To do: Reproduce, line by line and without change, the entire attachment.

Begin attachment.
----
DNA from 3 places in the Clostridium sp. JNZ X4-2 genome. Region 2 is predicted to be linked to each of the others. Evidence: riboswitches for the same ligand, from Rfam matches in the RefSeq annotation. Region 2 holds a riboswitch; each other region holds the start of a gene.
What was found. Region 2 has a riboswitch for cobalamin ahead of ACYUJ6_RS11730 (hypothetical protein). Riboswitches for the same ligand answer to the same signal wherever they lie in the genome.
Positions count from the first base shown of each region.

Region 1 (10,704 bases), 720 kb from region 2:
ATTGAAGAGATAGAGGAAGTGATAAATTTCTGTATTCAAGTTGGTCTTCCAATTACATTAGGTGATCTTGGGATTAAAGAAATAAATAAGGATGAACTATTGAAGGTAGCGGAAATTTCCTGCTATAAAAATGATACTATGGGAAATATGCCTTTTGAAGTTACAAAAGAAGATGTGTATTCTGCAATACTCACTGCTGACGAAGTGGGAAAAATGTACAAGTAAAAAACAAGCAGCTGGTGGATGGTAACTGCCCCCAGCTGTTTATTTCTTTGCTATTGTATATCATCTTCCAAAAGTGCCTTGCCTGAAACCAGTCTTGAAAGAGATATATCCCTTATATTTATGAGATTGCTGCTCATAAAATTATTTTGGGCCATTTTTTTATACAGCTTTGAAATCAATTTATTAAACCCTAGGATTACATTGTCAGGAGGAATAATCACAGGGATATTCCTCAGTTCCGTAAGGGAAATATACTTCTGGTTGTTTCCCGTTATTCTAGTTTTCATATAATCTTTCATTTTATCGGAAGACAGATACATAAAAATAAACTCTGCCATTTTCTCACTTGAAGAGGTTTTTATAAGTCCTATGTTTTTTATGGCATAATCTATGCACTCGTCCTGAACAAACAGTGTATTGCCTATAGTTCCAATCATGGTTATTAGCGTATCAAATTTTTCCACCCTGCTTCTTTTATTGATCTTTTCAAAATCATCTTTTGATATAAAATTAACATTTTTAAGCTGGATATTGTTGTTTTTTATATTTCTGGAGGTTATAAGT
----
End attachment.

DNA from 3 places in the Clostridium sp. JNZ X4-2 genome. Region 2 is predicted to be linked to each of the others. Evidence: riboswitches for the same ligand, from Rfam matches in the RefSeq annotation. Region 2 holds a riboswitch; each other region holds the start of a gene.
What was found. Region 2 has a riboswitch for cobalamin ahead of ACYUJ6_RS11730 (hypothetical protein). Riboswitches for the same ligand answer to the same signal wherever they lie in the genome.
Positions count from the first base shown of each region.

Region 1 (10,704 bases), 720 kb from region 2:
ATTGAAGAGATAGAGGAAGTGATAAATTTCTGTATTCAAGTTGGTCTTCCAATTACATTAGGTGATCTTGGGATTAAAGAAATAAATAAGGATGAACTATTGAAGGTAGCGGAAATTTCCTGCTATAAAAATGATACTATGGGAAATATGCCTTTTGAAGTTACAAAAGAAGATGTGTATTCTGCAATACTCACTGCTGACGAAGTGGGAAAAATGTACAAGTAAAAAACAAGCAGCTGGTGGATGGTAACTGCCCCCAGCTGTTTATTTCTTTGCTATTGTATATCATCTTCCAAAAGTGCCTTGCCTGAAACCAGTCTTGAAAGAGATATATCCCTTATATTTATGAGATTGCTGCTCATAAAATTATTTTGGGCCATTTTTTTATACAGCTTTGAAATCAATTTATTAAACCCTAGGATTACATTGTCAGGAGGAATAATCACAGGGATATTCCTCAGTTCCGTAAGGGAAATATACTTCTGGTTGTTTCCCGTTATTCTAGTTTTCATATAATCTTTCATTTTATCGGAAGACAGATACATAAAAATAAACTCTGCCATTTTCTCACTTGAAGAGGTTTTTATAAGTCCTATGTTTTTTATGGCATAATCTATGCACTCGTCCTGAACAAACAGTGTATTGCCTATAGTTCCAATCATGGTTATTAGCGTATCAAATTTTTCCACCCTGCTTCTTTTATTGATCTTTTCAAAATCATCTTTTGATATAAAATTAACATTTTTAAGCTGGATATTGTTGTTTTTTATATTTCTGGAGGTTATAAGT